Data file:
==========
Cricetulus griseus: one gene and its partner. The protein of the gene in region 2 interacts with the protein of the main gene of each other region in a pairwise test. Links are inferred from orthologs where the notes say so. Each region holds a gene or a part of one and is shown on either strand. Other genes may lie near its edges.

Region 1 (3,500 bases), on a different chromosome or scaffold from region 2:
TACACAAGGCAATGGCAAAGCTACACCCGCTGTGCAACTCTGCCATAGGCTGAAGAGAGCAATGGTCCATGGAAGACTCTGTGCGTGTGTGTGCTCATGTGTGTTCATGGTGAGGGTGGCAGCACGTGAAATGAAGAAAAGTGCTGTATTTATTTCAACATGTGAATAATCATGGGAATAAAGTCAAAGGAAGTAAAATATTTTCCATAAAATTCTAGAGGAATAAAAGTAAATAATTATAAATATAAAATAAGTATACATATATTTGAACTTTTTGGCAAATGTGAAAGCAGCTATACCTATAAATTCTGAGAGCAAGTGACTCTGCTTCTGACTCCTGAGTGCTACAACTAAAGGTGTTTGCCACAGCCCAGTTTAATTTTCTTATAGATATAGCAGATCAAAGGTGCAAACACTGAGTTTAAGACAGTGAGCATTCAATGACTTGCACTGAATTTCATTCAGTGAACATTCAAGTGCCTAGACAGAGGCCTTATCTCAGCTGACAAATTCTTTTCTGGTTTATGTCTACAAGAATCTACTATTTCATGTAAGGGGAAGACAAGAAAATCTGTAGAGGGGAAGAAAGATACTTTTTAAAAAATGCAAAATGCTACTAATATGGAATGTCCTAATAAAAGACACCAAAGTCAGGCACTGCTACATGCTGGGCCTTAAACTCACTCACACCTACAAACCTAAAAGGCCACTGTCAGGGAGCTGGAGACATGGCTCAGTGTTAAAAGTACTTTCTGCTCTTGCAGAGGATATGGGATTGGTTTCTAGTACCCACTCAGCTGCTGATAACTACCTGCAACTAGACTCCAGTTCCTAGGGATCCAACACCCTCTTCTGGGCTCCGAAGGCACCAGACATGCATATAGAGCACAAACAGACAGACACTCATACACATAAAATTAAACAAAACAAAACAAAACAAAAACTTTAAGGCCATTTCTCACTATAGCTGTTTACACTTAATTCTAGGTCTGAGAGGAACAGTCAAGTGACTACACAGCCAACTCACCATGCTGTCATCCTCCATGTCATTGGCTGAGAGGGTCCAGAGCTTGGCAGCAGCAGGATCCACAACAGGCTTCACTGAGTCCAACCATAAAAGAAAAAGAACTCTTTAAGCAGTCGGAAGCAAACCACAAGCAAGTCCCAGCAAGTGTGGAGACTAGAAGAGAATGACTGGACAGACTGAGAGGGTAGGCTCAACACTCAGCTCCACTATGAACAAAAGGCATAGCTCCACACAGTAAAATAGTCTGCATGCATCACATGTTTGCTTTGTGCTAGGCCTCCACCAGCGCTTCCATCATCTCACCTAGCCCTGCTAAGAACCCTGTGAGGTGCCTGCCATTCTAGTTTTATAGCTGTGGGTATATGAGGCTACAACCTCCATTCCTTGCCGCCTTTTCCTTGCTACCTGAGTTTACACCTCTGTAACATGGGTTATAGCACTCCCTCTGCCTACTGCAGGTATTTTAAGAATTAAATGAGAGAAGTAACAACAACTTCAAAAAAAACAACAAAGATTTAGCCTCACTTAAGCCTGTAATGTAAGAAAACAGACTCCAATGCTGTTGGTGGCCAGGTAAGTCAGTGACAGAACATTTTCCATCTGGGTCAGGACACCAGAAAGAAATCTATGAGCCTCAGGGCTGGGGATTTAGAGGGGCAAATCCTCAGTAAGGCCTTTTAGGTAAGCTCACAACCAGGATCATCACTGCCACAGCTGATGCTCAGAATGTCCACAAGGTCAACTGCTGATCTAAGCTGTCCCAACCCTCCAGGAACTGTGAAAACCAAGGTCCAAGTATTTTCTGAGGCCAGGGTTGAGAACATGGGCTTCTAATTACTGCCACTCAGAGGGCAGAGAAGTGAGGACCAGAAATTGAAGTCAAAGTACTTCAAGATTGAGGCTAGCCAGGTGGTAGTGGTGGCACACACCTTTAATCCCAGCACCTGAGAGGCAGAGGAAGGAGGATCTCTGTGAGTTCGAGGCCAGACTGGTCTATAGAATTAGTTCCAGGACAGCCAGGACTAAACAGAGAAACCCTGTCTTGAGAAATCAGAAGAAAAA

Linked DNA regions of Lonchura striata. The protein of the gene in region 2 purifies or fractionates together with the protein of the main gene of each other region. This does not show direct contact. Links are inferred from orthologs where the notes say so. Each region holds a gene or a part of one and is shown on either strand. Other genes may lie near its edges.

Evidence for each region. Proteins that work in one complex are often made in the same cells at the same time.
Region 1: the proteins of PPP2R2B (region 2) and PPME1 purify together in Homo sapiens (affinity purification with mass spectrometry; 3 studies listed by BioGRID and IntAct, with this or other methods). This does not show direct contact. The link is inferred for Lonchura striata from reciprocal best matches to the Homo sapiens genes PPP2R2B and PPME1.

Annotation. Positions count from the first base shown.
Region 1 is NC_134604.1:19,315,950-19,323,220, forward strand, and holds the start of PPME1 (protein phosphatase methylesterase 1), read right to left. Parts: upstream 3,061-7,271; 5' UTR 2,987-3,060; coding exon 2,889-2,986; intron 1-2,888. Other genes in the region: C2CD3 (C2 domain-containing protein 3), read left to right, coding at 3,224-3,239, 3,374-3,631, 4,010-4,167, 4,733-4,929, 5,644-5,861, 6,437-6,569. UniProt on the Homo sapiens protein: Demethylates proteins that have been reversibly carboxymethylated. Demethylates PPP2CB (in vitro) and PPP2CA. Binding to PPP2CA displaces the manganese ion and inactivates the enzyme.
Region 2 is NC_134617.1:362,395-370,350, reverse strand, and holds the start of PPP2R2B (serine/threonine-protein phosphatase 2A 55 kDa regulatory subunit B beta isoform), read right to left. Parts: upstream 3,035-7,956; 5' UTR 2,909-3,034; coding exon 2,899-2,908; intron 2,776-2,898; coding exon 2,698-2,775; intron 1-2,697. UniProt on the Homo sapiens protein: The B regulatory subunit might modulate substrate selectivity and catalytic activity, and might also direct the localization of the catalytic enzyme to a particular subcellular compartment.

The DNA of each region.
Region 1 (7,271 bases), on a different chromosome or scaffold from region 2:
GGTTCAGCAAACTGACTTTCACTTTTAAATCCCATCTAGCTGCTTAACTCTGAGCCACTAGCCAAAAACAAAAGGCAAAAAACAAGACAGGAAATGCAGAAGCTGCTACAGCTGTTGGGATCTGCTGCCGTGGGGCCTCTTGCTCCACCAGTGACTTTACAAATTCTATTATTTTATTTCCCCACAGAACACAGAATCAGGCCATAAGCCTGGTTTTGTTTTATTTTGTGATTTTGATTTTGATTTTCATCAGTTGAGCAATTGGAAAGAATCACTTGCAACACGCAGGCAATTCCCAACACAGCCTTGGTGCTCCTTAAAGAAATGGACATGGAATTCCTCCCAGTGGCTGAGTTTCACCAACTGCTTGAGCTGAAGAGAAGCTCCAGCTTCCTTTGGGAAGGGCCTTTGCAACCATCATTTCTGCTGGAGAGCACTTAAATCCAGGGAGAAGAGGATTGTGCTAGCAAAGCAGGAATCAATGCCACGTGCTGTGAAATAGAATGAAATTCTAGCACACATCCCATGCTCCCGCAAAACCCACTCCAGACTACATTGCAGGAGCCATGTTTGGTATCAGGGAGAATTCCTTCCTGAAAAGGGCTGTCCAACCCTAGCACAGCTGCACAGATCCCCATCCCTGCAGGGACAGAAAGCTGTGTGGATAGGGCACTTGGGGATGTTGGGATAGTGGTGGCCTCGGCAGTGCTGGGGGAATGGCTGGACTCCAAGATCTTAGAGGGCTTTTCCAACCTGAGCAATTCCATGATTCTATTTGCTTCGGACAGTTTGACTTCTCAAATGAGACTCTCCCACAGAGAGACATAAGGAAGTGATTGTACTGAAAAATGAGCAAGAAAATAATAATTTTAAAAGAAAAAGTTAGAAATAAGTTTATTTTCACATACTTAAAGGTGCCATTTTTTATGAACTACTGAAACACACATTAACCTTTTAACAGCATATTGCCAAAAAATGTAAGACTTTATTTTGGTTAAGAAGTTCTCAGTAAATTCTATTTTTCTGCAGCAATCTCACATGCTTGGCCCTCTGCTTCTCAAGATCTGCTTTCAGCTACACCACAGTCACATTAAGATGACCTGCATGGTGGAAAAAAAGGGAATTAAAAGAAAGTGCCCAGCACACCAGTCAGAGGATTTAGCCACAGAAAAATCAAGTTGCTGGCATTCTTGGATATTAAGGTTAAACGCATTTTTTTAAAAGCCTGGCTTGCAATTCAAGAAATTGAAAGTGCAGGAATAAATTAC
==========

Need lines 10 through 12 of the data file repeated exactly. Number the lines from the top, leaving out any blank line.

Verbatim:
The DNA of each region.
Region 1 (7,271 bases), on a different chromosome or scaffold from region 2:
GGTTCAGCAAACTGACTTTCACTTTTAAATCCCATCTAGCTGCTTAACTCTGAGCCACTAGCCAAAAACAAAAGGCAAAAAACAAGACAGGAAATGCAGAAGCTGCTACAGCTGTTGGGATCTGCTGCCGTGGGGCCTCTTGCTCCACCAGTGACTTTACAAATTCTATTATTTTATTTCCCCACAGAACACAGAATCAGGCCATAAGCCTGGTTTTGTTTTATTTTGTGATTTTGATTTTGATTTTCATCAGTTGAGCAATTGGAAAGAATCACTTGCAACACGCAGGCAATTCCCAACACAGCCTTGGTGCTCCTTAAAGAAATGGACATGGAATTCCTCCCAGTGGCTGAGTTTCACCAACTGCTTGAGCTGAAGAGAAGCTCCAGCTTCCTTTGGGAAGGGCCTTTGCAACCATCATTTCTGCTGGAGAGCACTTAAATCCAGGGAGAAGAGGATTGTGCTAGCAAAGCAGGAATCAATGCCACGTGCTGTGAAATAGAATGAAATTCTAGCACACATCCCATGCTCCCGCAAAACCCACTCCAGACTACATTGCAGGAGCCATGTTTGGTATCAGGGAGAATTCCTTCCTGAAAAGGGCTGTCCAACCCTAGCACAGCTGCACAGATCCCCATCCCTGCAGGGACAGAAAGCTGTGTGGATAGGGCACTTGGGGATGTTGGGATAGTGGTGGCCTCGGCAGTGCTGGGGGAATGGCTGGACTCCAAGATCTTAGAGGGCTTTTCCAACCTGAGCAATTCCATGATTCTATTTGCTTCGGACAGTTTGACTTCTCAAATGAGACTCTCCCACAGAGAGACATAAGGAAGTGATTGTACTGAAAAATGAGCAAGAAAATAATAATTTTAAAAGAAAAAGTTAGAAATAAGTTTATTTTCACATACTTAAAGGTGCCATTTTTTATGAACTACTGAAACACACATTAACCTTTTAACAGCATATTGCCAAAAAATGTAAGACTTTATTTTGGTTAAGAAGTTCTCAGTAAATTCTATTTTTCTGCAGCAATCTCACATGCTTGGCCCTCTGCTTCTCAAGATCTGCTTTCAGCTACACCACAGTCACATTAAGATGACCTGCATGGTGGAAAAAAAGGGAATTAAAAGAAAGTGCCCAGCACACCAGTCAGAGGATTTAGCCACAGAAAAATCAAGTTGCTGGCATTCTTGGATATTAAGGTTAAACGCATTTTTTTAAAAGCCTGGCTTGCAATTCAAGAAATTGAAAGTGCAGGAATAAATTAC